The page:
| Q&A |

In the Valley Below Remain Rooted in the Moment

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Some of the best things in life are misunderstood by most, and even better things are often worth waiting for. Such is the case for Los Angeles' In the Valley Below, a duo consisting of vocalists/instrumentalists Jeffrey Jacob and Angela Gail, whose success with their thumping, melodic hit "Peaches" last year spawned a flurry of interest in the band, a newer act with a full spectrum that listeners have yet to hear.

Such acclaim has come with the blurring of some intentions, whether with the band's appearance or musicality, but Gail remains easygoing, seemingly unfazed by such things while staying acutely aware of the industry focus on her band.

In the Valley Below's debut record is slated to be released sometime this summer, with an EP dropping in May, according to Gail. While we wait to see the full unfurling of the duo's work, we chatted with Gail in the meantime, ahead of their set inside Crescent Ballroom Friday night during Viva PHX.

Let's talk a bit about the band's aesthetic -- was it a calculated move to really evoke a bit of that throwback feel, visually, or is it just an extension of who you both are outside the band?

I think that we never intended it to have an old-timey feel. I personally wear the white dresses for me -- it helps when I get onstage; it makes it very ceremonial. It helps us get into, I wouldn't say, a character but more of a mood, a performance. We want to put on a show because it's more than just for your ears. The guys all wear suspenders because it holds their pants up and they don't have to worry about what to wear everyday [laughs].

So it's a bit of a Stevie Nicks kind of thing, trying to bring about an emotion, visually, than just an aesthetic.

Yeah, there's something I like about wearing white dresses. It's almost like a wedding. It's kind of like a purity thing, a clean slate.

I've read the backstory and inspiration behind "Take Me Back," just the general sense of discontent with Los Angeles. As both of you are transplants to the city, what do you feel it is about L.A. that can be really disconcerting sometimes?

I don't know if it bothers me that much anymore, just to kind of appreciate it and observe it, but there's just so much bullshit. It takes so long to cut through that, or at least to learn how to figure out what's bullshit and what's not when you're here. It takes a whole skill set that you have to develop. That gets kind of old, and getting your hopes up all the time, you kind of live a Cinderella story. That can be hard or it also can be good because it's humbling and it keeps your ego in check.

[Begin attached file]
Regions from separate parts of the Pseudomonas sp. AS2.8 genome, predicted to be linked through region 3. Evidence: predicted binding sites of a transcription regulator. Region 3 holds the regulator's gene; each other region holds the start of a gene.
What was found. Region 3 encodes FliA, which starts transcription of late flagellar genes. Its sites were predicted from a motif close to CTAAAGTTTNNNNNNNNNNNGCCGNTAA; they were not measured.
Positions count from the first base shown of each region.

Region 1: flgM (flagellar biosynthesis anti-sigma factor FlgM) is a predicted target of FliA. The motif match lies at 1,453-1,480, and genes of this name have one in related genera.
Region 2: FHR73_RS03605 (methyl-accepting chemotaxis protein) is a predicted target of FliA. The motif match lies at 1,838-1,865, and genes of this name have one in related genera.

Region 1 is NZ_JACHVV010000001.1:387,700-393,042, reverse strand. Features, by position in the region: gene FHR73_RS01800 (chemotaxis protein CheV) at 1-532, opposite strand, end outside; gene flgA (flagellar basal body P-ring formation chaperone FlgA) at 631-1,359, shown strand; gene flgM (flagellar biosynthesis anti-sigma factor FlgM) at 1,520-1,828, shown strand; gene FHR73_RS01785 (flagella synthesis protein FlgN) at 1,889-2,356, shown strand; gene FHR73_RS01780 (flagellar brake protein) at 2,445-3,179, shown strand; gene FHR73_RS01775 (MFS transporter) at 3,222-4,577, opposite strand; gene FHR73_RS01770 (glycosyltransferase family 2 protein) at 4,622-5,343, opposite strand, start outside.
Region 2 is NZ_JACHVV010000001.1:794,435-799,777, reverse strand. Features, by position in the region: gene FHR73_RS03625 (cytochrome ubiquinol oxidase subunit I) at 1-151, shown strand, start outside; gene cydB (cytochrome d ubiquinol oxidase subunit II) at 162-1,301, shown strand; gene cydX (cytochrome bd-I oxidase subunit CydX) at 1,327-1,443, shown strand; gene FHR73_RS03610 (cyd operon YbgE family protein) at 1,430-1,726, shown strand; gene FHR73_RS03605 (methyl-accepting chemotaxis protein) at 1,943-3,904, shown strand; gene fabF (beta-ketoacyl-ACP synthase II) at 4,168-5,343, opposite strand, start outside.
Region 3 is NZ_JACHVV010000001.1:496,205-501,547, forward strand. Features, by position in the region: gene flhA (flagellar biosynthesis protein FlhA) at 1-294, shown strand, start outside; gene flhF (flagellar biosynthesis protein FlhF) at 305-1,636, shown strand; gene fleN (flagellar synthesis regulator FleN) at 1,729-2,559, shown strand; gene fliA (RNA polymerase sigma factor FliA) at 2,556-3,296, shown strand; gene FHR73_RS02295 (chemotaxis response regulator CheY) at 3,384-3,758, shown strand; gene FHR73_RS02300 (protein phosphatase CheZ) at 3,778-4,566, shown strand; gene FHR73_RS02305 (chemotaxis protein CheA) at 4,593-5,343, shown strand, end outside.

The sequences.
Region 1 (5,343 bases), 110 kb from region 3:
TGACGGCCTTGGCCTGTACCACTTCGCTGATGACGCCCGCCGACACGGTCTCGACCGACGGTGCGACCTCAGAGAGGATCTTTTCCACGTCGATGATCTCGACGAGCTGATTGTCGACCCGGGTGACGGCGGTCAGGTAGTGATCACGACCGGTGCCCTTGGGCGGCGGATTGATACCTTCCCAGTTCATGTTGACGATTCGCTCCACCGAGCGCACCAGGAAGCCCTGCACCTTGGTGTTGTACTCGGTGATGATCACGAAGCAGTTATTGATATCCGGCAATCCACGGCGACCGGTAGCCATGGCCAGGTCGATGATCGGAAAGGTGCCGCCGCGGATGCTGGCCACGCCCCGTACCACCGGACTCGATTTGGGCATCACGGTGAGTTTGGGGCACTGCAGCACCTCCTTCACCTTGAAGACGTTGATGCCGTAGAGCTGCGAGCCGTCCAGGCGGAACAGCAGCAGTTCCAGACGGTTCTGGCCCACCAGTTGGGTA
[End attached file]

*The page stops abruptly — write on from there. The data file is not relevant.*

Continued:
What has been the biggest misconception about the band thus far?

Sometimes when people see a photo, they think it's folk music, which the roots of it really are -- a lot of it is -- but I think people judge a book by its cover.

It's as if you go onstage and people are expecting to hear something different from what they're seeing. Is that the ace up your sleeve in terms of surprising listeners in a live setting?

It turns out to be a pleasant surprise in most cases, but I think that might be the biggest misconception. I'm not sure exactly, but if someone doesn't delve into it, they automatically judge it as folk or synth pop or something. It's a lot more than that.

Was there one moment for you guys when you realized the In the Valley Below was going to be a large, defining part of your creative careers? If so, talk me through it.

We did [In the Valley Below] as a side project for fun, and we never wanted to play live. We didn't want to pound the concrete and ask all our friends to come see us again. It came in a lot of small steps -- first, when our manager came on board, that was huge, just having a manager. We felt like that was the next step. I think when we played on David Letterman, that was when I felt like we proved something to our families and people who supported us for so long without any real proof that we were going anywhere. That was a great thing that we were able to do. I haven't even watched it, but at least I can say, "Hey, Mom and Dad, look, it's real."

I don't know if this is the product of being from a small town as well, but being in the entertainment industry as a musician or working for a label or being a journalist, it's really odd to go home and try to explain what you do, try to get the gravity across without something so grandiose as playing Letterman. Did you have that experience?

My family is so supportive that they thought I was rich and famous since I played one show in L.A. [laughs]. If people [from my hometown] haven't already seen on Facebook then I just say I'm in a band and leave it at that. There's no point in trying to make it seem like a big deal because it may not be for long [laughs].

In The Valley Below are scheduled to play Friday, March 7 as part of the Viva PHX Festival. Tickets are $20.

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